The winning house designed by Alison Brooks Architects consists of two distinct elements, an art-filled black extension and a Georgian farmhouse that was converted into a gallery space.
“This geometric design skilfully fuses together the old with the new – connecting two architectures separated by over 300 years,” said Royal Institute of British Architects (RIBA) president Simon Allford.
Formerly known as Windward House, the home was named as this year’s winner during the final episode of the Channel 4 television series Grand Designs: House of the Year earlier tonight.
Studio founder Alison Brooks previously discussed the project in a live interview as part of Dezeen’s Virtual Design Festival.
Created over a 10-year period for an art-collecting couple, the studio renovated the original 18th-century farmhouse and added an angular, two-storey extension.
While this extension contains the home’s kitchen, dining area and living space, the former farmhouse was converted into a double-height gallery.
Spaces to display artworks were created throughout the house. Along with the dedicated gallery space, there are numerous nooks and a staircase designed as a mini gallery to display works, which holds 100 pieces.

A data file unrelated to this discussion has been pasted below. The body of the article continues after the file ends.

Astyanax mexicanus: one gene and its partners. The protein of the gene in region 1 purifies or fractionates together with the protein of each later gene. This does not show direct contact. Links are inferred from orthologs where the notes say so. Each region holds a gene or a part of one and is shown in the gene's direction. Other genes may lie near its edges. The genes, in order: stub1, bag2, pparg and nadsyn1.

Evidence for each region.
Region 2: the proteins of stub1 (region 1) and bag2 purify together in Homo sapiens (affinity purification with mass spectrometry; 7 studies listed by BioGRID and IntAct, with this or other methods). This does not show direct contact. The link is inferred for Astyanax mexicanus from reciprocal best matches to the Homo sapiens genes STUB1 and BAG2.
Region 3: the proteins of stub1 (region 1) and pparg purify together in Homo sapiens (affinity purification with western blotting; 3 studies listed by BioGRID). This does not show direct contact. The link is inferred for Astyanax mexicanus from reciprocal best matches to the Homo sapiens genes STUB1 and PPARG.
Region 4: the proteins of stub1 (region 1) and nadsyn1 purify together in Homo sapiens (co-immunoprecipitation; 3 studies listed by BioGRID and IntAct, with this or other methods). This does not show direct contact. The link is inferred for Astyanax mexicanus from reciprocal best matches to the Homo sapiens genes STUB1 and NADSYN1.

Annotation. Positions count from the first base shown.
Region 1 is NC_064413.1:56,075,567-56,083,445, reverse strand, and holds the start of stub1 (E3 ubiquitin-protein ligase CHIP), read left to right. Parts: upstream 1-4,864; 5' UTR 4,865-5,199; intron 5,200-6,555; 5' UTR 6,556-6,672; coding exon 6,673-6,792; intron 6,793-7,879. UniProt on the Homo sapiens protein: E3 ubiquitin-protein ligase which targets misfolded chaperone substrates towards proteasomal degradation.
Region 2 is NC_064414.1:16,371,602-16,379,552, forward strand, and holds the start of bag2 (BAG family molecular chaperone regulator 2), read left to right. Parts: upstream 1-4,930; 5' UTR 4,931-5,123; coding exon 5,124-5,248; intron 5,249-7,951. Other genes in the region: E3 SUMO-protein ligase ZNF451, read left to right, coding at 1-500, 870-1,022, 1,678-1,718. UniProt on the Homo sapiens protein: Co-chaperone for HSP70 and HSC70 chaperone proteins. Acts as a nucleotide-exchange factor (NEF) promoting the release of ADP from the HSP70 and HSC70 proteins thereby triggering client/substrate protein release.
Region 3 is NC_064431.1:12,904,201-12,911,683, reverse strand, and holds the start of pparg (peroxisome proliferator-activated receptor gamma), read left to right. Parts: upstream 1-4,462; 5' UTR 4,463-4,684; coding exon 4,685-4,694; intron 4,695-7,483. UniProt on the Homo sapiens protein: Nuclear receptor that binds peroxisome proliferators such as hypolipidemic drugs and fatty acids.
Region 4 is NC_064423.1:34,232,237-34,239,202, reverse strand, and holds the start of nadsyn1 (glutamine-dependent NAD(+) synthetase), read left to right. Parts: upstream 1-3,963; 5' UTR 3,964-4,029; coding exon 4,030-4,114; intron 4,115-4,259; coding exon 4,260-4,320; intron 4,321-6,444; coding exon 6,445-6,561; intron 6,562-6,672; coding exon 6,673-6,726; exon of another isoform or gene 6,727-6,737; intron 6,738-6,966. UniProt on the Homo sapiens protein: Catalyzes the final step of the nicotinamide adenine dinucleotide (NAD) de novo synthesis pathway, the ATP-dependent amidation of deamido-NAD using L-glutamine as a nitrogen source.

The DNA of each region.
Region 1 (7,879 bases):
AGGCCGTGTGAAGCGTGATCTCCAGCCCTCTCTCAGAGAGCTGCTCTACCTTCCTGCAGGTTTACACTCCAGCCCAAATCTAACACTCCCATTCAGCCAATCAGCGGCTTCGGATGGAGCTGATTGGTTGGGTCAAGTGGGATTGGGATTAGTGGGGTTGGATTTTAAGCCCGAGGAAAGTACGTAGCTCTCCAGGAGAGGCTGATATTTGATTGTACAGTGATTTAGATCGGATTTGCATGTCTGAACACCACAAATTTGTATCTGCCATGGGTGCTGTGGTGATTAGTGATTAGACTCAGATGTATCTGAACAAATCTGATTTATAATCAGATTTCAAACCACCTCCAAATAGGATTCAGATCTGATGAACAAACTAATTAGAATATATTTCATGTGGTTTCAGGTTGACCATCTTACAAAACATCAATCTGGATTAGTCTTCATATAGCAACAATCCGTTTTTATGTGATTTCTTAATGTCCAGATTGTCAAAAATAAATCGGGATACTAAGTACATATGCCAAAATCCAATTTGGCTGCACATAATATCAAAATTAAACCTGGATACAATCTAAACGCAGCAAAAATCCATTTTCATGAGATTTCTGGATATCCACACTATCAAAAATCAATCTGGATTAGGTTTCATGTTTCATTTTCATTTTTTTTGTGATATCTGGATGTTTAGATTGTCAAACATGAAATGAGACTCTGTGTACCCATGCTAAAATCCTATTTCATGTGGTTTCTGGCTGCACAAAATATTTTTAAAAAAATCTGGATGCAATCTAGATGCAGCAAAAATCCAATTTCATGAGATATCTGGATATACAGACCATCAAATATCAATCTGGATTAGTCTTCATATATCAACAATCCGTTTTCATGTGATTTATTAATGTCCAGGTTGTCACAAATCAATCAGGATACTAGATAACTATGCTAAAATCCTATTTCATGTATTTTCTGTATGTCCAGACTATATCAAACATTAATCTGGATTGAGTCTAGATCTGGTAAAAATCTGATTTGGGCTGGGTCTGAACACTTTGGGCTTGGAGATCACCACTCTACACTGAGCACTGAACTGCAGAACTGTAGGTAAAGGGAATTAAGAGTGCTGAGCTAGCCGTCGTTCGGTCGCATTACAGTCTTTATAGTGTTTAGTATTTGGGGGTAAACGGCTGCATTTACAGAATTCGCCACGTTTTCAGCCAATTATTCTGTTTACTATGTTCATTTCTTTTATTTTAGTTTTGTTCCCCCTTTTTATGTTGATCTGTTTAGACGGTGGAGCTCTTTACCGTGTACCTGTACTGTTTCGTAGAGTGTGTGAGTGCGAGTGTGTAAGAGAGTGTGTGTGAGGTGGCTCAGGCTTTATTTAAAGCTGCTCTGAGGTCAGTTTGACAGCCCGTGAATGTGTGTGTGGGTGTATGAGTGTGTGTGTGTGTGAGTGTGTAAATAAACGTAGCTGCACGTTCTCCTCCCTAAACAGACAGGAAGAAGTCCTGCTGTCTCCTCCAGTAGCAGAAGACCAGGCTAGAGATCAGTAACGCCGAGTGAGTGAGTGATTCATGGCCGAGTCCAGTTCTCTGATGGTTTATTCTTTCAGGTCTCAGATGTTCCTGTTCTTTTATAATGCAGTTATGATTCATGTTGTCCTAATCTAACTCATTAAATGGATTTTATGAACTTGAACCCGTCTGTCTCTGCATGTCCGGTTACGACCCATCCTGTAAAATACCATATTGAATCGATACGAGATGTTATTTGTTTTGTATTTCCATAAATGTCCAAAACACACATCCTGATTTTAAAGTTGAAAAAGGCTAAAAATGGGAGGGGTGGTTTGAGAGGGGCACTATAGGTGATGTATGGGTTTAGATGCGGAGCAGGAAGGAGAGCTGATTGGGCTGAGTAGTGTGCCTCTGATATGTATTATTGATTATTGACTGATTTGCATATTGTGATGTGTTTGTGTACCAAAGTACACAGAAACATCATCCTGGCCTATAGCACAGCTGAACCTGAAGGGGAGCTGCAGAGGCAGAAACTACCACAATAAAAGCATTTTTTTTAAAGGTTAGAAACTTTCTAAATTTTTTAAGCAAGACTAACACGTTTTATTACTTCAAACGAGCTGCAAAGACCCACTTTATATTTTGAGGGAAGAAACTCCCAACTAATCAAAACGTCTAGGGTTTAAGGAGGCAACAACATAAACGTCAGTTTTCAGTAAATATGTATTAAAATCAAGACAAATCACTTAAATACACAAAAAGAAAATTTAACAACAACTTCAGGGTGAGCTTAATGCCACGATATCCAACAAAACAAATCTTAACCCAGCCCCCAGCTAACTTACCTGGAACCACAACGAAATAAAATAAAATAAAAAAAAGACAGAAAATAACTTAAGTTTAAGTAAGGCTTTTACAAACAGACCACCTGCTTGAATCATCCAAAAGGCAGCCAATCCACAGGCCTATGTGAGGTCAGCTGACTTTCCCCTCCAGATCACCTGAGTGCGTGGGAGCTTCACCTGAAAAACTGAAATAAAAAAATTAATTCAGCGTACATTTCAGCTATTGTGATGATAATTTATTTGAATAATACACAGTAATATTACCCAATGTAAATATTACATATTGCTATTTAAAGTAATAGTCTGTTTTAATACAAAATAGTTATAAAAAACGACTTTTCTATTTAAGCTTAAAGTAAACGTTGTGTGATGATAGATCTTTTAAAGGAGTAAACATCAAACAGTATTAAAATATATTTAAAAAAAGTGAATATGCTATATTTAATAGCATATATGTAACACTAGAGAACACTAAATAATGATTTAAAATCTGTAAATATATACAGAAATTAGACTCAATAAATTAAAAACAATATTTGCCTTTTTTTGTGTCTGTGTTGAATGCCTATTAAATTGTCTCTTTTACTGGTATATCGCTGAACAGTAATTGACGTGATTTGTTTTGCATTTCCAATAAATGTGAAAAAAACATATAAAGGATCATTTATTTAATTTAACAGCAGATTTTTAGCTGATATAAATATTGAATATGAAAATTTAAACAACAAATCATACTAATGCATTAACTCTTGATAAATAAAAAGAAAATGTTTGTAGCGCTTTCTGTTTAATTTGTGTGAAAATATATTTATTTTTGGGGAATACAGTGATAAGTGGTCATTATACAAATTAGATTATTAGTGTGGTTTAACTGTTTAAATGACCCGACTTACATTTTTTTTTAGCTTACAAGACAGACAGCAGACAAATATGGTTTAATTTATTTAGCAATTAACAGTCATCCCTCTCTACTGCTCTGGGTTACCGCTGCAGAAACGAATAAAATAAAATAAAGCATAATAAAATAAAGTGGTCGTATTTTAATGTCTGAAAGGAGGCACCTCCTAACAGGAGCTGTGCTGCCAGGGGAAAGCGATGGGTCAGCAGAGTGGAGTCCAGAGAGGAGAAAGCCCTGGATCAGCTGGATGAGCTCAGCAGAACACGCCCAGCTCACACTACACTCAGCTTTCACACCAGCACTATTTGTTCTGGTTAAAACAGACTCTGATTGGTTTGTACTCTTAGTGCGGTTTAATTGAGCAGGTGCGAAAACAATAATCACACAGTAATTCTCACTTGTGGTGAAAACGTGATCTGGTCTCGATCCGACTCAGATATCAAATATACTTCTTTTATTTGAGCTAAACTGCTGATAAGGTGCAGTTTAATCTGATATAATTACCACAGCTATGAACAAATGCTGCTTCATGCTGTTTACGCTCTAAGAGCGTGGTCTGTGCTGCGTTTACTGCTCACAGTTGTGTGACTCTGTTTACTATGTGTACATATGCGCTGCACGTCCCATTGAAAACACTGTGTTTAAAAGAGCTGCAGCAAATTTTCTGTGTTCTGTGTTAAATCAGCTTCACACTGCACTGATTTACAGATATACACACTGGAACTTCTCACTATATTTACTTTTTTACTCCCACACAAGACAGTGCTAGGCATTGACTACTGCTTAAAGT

“Intriguing and distinguished, House on the Hill is the impressive result of a 10-year collaboration between the homeowners and their architect,” continued Allford.
“This is an extraordinary labour of love in architectural form. Every detail has been meticulously considered and exquisitely finished, resulting in a truly remarkable home that enhances its unique setting.”
The design by Alison Brooks Architects, which was named studio of the year at Dezeen Awards 2020, was commended by the RIBA House of the Year jury for its “thought-provoking sensitivity”.
“Some decades in the making, the replacement of a very large 1970s shed housing, a pool and ancillary spaces with Alison Brooks Architects lower-scaled and fragmented form impressed the jury, in a highly competitive year with contenders excelling in sustainability, craftsmanship, reuse, economy of means and thought-provoking sensitivity,” said jury chair Amin Taha, founder of UK studio Groupwork.
“House on the Hill balanced these where others may have, for instance reused but at disproportionate cost, or crafted but to no innovative end,” he added.
The home was chosen from an eight-strong shortlist that included Corner House by 31/44 Architects, House for Theo and Oskar by Tigg + Coll Architects, House in Assynt by Mary Arnold-Forster Architects, The Outfarm by TYPE Studio, Slot House by Sandy Rendel Architects with Sally Rendel and Water Tower by Tonkin Liu.
Although House on the Hill was praised for balancing sustainability and other requirements, the house only received an energy performance certificate grade of D, which is the second-lowest.
This was revealed as part of research carried out by British studio Hawkes Architecture that found only one of the 20 projects longlisted for the award achieved the top sustainability grade.
The photography is by Paul Riddle.